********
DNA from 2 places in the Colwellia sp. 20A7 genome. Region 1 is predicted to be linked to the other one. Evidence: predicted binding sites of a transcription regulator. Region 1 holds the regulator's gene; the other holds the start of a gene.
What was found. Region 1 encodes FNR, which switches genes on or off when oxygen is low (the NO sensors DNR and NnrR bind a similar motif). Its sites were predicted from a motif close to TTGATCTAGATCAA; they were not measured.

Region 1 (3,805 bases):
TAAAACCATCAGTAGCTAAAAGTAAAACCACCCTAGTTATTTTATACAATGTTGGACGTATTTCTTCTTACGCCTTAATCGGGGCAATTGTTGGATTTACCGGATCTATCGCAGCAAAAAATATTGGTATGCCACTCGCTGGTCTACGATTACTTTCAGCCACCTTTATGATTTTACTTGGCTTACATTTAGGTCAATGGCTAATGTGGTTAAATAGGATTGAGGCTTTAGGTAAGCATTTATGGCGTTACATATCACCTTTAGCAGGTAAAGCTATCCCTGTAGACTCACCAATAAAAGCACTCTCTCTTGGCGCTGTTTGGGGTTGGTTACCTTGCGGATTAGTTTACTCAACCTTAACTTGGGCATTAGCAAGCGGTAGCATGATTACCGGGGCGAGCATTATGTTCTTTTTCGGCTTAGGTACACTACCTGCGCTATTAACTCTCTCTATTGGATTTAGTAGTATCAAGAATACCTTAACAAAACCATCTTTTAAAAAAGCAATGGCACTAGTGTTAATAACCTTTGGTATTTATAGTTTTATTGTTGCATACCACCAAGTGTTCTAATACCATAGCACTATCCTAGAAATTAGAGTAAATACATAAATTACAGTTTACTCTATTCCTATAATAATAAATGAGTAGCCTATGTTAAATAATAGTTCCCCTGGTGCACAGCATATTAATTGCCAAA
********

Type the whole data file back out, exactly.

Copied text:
DNA from 2 places in the Colwellia sp. 20A7 genome. Region 1 is predicted to be linked to the other one. Evidence: predicted binding sites of a transcription regulator. Region 1 holds the regulator's gene; the other holds the start of a gene.
What was found. Region 1 encodes FNR, which switches genes on or off when oxygen is low (the NO sensors DNR and NnrR bind a similar motif). Its sites were predicted from a motif close to TTGATCTAGATCAA; they were not measured.

Region 1 (3,805 bases):
TAAAACCATCAGTAGCTAAAAGTAAAACCACCCTAGTTATTTTATACAATGTTGGACGTATTTCTTCTTACGCCTTAATCGGGGCAATTGTTGGATTTACCGGATCTATCGCAGCAAAAAATATTGGTATGCCACTCGCTGGTCTACGATTACTTTCAGCCACCTTTATGATTTTACTTGGCTTACATTTAGGTCAATGGCTAATGTGGTTAAATAGGATTGAGGCTTTAGGTAAGCATTTATGGCGTTACATATCACCTTTAGCAGGTAAAGCTATCCCTGTAGACTCACCAATAAAAGCACTCTCTCTTGGCGCTGTTTGGGGTTGGTTACCTTGCGGATTAGTTTACTCAACCTTAACTTGGGCATTAGCAAGCGGTAGCATGATTACCGGGGCGAGCATTATGTTCTTTTTCGGCTTAGGTACACTACCTGCGCTATTAACTCTCTCTATTGGATTTAGTAGTATCAAGAATACCTTAACAAAACCATCTTTTAAAAAAGCAATGGCACTAGTGTTAATAACCTTTGGTATTTATAGTTTTATTGTTGCATACCACCAAGTGTTCTAATACCATAGCACTATCCTAGAAATTAGAGTAAATACATAAATTACAGTTTACTCTATTCCTATAATAATAAATGAGTAGCCTATGTTAAATAATAGTTCCCCTGGTGCACAGCATATTAATTGCCAAA